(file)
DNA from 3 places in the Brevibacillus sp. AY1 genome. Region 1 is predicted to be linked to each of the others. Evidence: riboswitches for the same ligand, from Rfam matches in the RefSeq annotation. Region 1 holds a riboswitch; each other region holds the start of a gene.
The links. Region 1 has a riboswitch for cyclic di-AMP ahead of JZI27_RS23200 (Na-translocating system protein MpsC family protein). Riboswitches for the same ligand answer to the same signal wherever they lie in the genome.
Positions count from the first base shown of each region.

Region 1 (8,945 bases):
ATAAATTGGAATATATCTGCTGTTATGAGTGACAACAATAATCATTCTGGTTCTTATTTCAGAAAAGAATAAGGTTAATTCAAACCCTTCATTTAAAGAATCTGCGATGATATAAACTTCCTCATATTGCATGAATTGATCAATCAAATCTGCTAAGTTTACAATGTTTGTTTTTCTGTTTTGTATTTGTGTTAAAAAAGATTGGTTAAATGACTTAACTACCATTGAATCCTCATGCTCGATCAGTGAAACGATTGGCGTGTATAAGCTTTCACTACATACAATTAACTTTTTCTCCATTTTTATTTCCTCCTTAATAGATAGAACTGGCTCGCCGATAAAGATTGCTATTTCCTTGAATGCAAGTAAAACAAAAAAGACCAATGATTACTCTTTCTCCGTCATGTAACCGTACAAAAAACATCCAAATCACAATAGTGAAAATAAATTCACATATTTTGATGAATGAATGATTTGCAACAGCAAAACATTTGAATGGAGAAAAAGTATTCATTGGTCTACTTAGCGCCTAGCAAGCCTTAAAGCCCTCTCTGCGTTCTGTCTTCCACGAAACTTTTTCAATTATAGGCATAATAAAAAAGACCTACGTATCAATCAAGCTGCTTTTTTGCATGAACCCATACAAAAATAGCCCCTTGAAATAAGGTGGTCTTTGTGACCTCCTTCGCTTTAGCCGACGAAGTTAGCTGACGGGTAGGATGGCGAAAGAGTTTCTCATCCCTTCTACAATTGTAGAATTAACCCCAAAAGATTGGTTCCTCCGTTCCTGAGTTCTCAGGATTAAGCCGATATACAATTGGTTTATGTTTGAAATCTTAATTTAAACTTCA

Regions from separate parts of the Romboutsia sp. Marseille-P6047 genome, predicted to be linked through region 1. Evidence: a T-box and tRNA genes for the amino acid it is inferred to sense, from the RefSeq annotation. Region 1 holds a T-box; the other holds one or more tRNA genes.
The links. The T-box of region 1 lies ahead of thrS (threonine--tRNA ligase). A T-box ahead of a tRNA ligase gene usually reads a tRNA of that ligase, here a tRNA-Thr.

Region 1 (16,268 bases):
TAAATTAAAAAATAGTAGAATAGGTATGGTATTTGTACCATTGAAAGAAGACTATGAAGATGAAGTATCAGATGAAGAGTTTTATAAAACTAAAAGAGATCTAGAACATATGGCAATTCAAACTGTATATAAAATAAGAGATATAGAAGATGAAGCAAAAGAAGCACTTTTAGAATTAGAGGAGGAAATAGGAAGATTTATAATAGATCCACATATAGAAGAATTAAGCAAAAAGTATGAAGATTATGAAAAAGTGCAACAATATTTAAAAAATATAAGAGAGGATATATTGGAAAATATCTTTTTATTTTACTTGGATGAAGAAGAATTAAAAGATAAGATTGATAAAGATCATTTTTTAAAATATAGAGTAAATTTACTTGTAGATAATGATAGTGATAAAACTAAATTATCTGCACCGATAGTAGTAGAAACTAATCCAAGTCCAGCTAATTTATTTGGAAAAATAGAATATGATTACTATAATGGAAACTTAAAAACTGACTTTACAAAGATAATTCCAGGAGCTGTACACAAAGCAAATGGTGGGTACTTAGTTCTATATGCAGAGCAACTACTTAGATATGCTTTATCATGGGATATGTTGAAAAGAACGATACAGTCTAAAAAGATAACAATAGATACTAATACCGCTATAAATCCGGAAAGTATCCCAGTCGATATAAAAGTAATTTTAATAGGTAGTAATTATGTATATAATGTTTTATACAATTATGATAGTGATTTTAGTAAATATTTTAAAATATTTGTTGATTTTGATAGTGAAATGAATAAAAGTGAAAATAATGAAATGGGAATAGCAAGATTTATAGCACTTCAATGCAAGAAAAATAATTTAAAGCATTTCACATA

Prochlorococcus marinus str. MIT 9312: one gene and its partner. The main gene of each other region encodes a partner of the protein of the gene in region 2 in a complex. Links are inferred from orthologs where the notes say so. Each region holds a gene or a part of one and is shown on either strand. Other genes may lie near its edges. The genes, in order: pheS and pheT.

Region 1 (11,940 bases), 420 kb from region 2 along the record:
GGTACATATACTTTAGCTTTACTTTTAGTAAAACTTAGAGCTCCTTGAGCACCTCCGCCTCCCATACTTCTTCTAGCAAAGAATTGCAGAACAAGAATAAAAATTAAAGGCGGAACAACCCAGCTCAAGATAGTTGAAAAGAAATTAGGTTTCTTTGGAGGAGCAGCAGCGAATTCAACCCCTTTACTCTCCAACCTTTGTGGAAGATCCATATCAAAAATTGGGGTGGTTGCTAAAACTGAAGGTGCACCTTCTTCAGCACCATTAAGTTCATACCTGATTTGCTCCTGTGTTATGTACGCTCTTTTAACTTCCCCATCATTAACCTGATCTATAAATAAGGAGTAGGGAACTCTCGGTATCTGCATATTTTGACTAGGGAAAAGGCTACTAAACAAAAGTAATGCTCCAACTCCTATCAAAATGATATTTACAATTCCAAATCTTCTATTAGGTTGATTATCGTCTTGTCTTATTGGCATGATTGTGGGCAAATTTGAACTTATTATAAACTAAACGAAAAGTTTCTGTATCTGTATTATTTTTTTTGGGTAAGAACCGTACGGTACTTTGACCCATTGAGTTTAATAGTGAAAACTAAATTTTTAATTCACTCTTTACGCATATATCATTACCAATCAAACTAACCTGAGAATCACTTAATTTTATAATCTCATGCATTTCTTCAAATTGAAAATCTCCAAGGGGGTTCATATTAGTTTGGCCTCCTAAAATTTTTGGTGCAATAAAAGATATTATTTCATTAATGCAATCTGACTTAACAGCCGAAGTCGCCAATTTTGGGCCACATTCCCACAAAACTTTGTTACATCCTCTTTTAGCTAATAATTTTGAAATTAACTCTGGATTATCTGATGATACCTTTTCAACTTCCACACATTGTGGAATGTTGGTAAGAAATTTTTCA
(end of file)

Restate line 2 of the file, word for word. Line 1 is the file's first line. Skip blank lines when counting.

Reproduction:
The links. Region 1 has a riboswitch for cyclic di-AMP ahead of JZI27_RS23200 (Na-translocating system protein MpsC family protein). Riboswitches for the same ligand answer to the same signal wherever they lie in the genome.